Fallout 4 – Gameguide


War. War never changes. And for the core gaming experience, neither dies Fallout. In preparation for Fallout 4’s release, I dusted off my old 360 and started a fresh game of Fallout 3. Despite the obvious graphical limitations of going back to a last gen game, I had a blast. I even managed to discover new things in the capital wasteland. And it’s the same with Fallout 4, from the get go, I was having fun. Everything just felt natural. I was home.

Of course, this was a slightly different home, and the first real indication of how different some parts were going to be was when I met my first feral ghoul. These were fairly manageable creatures in Fallout 3, but now they are more like Danny Boyle’s rage Zombies. Once they see you, they rush you. Empty a clip into them and still they come. Shoot off their arms, and they don’t slow down.

Tread very carefully wastelander,for this is not the Capital Wasteland.

Bethesda have left the heart of Fallout alone, and tweaked or changed everything else. And it’s all in a good way, so I’m not going to list and detail everything that’s been changed, that would spoil the fun of discovering it for yourself. I will go into a few things, but Fallout 4 is just waiting to be discovered by an adventurous sort.

The story in Fallout 4 begins briefly before the bombs drop, but the fun really begins 200 years later, when you rise from the ashes like the proverbial phoenix. The world you knew and loved has gone, replaced with a rather nice looking atomic wasteland.

The basic story-line is similar to Fallout 3’s, another find the missing person quest, set in the greater Boston area. The Brotherhood of Steel are still a force to be reckoned with, and are still trying to prevent people from using dangerous technology. Lots of Super Mutants are still ready and willing to kill you, even having suicide bomber versions and their own mutant dogs! And of course there are the raiders and a rather well outfitted mercenary group who will also kill you on sight. There are of course plenty of friendly people, and possible companions. Companions that can be flirted with and romanced.

The new player in Fallout 4 is a shady organisation called The Institute, a group of scientists who went underground when the bombs began to fall and are responsible for the growing scourge of synthetic humans, or Synths. They also seem responsible for kidnapping your child when you were trapped in vault 111.

Yes, I said seem responsible. I don’t really know who is responsible for anything yet, I’m over 30 hours into Fallout 4 and I’ve still got plenty of the main story to complete. With all the new features (you could get lost in just scavenging and building a community for a vast amount of time if you wanted to) there is just so much to do and see. The side quests always seem to lead to more side quests, and whilst their is an ache to complete the main story-line you just don’t want to miss out on anything the game has to offer.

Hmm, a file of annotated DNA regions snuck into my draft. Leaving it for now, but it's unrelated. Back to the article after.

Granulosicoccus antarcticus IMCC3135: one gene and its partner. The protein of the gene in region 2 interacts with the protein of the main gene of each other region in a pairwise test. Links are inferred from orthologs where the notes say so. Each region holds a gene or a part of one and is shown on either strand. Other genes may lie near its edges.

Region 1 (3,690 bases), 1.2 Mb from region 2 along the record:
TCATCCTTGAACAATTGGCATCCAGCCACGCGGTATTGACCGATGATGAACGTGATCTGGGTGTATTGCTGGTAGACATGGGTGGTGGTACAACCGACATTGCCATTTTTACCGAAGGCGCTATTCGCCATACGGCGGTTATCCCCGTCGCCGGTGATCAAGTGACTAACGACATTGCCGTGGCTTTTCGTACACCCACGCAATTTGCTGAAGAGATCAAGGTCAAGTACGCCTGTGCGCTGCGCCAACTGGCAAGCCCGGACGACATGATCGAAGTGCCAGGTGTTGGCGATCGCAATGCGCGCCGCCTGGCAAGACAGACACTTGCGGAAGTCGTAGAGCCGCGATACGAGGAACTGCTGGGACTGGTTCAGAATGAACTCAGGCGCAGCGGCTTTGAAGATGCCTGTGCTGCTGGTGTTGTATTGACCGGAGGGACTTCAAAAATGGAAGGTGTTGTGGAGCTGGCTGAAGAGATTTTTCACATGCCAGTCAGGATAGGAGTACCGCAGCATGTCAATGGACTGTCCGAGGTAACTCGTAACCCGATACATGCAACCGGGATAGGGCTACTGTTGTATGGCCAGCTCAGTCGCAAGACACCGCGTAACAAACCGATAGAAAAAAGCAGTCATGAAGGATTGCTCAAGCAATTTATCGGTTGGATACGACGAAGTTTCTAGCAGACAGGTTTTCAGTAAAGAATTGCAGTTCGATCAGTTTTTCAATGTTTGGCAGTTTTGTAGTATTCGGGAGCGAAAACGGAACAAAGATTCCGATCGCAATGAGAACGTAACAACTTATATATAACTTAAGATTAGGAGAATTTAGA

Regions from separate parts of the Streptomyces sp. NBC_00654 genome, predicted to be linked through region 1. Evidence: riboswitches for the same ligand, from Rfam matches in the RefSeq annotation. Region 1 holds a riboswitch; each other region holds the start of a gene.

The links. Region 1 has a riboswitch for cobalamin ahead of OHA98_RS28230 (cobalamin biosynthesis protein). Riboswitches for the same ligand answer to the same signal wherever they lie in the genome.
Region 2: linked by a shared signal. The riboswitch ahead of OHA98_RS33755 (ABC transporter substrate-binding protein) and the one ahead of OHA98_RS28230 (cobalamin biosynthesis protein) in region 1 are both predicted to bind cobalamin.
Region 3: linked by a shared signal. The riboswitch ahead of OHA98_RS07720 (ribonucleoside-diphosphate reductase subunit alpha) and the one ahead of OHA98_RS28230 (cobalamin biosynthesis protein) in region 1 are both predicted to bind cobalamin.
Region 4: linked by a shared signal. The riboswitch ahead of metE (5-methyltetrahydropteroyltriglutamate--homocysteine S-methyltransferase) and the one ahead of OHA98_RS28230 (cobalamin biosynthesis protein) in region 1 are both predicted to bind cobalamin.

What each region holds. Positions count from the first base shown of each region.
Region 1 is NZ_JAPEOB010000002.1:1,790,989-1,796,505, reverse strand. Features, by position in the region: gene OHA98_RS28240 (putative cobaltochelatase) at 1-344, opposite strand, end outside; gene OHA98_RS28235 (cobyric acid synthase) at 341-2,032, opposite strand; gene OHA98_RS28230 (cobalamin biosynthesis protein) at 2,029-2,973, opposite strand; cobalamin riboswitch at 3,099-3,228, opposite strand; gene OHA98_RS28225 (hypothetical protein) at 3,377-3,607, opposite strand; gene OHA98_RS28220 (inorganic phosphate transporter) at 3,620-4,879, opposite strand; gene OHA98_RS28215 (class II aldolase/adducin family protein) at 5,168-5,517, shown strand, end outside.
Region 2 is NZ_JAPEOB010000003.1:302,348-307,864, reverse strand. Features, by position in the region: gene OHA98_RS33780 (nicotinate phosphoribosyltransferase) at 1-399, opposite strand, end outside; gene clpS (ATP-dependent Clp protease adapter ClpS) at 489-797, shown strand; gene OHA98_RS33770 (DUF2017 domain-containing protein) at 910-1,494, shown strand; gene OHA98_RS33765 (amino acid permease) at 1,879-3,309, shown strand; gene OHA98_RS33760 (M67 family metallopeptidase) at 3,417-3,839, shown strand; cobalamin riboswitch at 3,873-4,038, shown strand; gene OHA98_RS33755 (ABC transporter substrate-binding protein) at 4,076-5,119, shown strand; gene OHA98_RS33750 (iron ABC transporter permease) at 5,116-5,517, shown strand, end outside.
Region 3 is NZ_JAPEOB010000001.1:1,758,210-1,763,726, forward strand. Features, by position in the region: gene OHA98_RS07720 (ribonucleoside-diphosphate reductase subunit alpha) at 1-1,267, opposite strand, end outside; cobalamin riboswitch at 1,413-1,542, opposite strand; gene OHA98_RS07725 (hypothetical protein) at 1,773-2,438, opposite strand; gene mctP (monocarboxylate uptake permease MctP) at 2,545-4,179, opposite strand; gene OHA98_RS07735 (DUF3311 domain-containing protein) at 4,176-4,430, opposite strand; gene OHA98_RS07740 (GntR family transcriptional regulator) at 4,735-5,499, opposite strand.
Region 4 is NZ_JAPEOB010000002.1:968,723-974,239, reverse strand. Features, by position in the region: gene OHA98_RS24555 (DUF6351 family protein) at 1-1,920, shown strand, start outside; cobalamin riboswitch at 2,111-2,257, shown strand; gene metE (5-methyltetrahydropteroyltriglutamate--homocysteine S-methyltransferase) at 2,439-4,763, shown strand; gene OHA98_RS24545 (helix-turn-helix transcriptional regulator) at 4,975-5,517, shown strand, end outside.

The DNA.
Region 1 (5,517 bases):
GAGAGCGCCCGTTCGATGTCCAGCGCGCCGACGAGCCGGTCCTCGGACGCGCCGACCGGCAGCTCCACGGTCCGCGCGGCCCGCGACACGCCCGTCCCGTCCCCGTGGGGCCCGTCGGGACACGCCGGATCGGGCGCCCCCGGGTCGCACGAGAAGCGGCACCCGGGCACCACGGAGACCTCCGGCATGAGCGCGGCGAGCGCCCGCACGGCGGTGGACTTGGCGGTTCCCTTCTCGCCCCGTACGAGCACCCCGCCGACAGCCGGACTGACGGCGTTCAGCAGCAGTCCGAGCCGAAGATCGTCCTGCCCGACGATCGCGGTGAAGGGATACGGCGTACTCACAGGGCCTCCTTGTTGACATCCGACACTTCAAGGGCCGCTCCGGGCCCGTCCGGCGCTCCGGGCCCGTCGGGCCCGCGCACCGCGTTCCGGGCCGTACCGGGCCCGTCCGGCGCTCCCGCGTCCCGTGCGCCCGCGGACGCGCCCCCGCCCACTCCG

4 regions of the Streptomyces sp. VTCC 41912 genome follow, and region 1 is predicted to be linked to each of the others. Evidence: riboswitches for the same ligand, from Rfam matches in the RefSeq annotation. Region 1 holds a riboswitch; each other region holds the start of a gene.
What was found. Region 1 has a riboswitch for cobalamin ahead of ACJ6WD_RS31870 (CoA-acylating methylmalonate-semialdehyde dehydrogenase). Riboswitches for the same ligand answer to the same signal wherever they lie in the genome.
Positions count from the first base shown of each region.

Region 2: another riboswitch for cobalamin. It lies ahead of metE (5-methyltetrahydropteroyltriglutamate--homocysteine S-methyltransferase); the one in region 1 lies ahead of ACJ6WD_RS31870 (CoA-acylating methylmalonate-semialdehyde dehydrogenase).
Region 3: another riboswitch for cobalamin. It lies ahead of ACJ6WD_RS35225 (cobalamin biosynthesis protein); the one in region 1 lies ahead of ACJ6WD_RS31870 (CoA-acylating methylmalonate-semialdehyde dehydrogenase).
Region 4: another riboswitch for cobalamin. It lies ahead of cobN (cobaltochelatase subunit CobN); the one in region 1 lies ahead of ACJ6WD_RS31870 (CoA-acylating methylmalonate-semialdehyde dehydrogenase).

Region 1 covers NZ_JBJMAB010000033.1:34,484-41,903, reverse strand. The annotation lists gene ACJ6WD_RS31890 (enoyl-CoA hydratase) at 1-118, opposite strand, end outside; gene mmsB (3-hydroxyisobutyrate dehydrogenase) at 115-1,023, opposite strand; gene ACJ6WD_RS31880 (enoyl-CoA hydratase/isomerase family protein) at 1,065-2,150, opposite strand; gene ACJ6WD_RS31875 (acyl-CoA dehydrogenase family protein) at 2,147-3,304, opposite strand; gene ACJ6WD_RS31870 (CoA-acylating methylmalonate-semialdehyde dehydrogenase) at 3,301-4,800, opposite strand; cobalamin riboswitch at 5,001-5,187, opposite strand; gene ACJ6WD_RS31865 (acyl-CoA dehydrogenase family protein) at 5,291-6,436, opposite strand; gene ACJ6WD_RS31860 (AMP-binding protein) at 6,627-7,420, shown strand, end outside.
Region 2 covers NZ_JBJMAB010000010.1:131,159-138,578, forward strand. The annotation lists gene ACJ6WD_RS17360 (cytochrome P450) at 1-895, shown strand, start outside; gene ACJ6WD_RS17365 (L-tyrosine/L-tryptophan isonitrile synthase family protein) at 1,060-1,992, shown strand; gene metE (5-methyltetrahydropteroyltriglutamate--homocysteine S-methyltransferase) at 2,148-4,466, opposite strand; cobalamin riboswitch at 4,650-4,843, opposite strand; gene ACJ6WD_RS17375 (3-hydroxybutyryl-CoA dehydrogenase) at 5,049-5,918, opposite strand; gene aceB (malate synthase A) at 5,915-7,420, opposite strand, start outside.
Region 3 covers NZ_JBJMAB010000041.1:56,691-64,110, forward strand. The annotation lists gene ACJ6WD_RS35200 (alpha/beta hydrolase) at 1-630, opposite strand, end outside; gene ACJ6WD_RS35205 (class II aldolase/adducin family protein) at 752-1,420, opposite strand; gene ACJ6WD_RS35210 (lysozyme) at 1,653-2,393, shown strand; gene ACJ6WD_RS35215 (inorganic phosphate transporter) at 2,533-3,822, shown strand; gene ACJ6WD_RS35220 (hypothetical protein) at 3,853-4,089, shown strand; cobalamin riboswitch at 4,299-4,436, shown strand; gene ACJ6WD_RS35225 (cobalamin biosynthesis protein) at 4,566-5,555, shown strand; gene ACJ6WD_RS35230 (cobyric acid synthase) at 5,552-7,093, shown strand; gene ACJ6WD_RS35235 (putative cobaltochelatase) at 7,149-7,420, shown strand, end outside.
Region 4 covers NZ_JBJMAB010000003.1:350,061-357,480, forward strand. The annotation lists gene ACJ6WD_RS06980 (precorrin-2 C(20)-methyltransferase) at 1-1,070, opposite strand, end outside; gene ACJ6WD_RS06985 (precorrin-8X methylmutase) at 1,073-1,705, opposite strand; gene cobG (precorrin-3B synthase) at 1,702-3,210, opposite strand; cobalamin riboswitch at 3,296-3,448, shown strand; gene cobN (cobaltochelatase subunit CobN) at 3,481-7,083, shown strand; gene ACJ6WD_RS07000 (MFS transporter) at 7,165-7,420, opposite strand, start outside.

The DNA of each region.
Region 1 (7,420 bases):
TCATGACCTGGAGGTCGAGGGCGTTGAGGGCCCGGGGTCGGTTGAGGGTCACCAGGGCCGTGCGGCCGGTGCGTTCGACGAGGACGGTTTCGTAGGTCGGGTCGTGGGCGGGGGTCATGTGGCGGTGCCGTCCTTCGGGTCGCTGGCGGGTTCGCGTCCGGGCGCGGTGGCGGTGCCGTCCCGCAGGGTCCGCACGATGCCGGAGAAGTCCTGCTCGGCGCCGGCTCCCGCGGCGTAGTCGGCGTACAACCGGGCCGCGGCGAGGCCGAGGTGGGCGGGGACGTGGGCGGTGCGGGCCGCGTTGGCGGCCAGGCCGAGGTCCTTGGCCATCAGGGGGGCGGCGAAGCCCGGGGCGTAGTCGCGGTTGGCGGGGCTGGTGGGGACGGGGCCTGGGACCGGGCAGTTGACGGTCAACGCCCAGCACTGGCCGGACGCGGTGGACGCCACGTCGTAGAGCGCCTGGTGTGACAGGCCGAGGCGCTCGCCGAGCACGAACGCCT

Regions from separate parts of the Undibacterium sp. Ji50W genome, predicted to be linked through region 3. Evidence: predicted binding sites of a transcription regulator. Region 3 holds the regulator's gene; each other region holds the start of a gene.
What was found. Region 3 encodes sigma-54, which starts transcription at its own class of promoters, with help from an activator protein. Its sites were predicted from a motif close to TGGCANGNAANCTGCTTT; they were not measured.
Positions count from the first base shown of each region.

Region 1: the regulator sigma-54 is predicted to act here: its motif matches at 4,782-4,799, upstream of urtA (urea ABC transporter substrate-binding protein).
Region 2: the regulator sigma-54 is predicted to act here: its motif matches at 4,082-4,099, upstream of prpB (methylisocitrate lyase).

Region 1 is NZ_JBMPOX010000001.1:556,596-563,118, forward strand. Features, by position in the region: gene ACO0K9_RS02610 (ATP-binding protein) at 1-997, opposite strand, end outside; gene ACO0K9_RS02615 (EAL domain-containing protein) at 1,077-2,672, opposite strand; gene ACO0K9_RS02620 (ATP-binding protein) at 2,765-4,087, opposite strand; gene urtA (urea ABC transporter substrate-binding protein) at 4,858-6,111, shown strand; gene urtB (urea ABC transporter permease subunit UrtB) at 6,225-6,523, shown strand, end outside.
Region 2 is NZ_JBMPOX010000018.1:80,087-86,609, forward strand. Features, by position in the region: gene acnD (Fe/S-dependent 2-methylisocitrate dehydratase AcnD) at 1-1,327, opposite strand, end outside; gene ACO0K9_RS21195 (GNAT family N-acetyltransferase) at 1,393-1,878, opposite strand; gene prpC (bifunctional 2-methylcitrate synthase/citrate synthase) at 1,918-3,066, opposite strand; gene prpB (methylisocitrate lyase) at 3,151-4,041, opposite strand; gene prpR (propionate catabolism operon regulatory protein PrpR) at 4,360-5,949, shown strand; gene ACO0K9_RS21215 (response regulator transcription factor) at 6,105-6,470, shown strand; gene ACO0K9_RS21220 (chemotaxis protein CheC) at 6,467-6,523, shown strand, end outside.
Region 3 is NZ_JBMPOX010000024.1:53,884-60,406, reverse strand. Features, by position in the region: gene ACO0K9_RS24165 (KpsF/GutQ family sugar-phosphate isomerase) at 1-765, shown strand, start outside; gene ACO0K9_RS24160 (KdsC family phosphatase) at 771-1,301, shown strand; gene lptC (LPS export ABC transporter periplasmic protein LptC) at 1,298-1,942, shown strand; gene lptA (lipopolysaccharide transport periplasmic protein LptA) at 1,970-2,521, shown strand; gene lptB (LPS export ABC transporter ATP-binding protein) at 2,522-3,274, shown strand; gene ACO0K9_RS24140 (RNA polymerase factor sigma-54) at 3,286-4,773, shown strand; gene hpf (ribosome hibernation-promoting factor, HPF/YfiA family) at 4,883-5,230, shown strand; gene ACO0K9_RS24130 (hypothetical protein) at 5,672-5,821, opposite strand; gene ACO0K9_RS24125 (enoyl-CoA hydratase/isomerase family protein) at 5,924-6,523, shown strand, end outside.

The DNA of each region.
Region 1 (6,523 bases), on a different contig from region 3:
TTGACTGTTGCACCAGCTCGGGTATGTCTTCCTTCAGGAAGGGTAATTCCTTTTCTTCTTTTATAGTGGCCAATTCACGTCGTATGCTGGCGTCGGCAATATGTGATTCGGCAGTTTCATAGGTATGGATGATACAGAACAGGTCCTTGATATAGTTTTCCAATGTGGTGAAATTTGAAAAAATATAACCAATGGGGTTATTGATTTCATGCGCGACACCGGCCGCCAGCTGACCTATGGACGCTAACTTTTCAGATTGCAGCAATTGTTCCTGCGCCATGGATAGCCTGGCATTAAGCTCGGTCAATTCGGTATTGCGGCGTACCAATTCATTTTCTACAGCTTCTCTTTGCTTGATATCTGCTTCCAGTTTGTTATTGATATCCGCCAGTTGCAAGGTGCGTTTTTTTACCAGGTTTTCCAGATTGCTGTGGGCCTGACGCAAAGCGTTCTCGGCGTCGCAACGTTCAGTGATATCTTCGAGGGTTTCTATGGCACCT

The area of play is massive, and an awful lot of it contains buildings that you can explore, and some of these buildings seem to be like the Tardis, making exploration both a joy and a time consuming hobby. One thing to be wary of – and if you’ve played Fallout 3, you already know to save regularly – is that you never know who is sneaking up on you. Last night I had just cleared a building of raiders as part of a side quest, and had started looting the place when something attacked me from behind. Shit, I thought to myself, I thought I had cleared out all the raiders, only to turn around to find myself backed into a corner by a Deathclaw.

I died in that corner, a horrible death, made all the more horrible by the realisation that I hadn’t saved since entering the building. I was going to have to kill those raiders all over again.

Hold on a second I hear you cry out, you haven’t mentioned the bugs. The bugs that people have been saying destroy the game. Well, in any game you allow for a certain number of minor bugs. Then you get large open world games like Fallout, GTA or Assassin’s Creed, where you allow for a larger number of bugs. That’s the pay off for being given freedom in a large environment. In my 30 hours of playing Fallout 4 I’ve only encountered one major graphical glitch, a few minor funny ones (the type you expect), a couple of creatures stuck in the scenery making it easy to kill them, and a brief moment when a couple of synths an NPC killed vanishing in-front of me before I had time to loot their bodies. I’ve yet to encounter anything that has adversely effected game-play.

Fallout 4 is a game I will quickly return to once I’ve gotten through the backlog of games that always swamp me in the lead up to Christmas, and will see me through the traditional game drought early next year. It’s one of the few games that will encourage me to replay it once I’ve finally finished it.

Reviewed on: XBox One

Rating: R18 Graphic violence and offensive language.

Reviewed by: Jonathan



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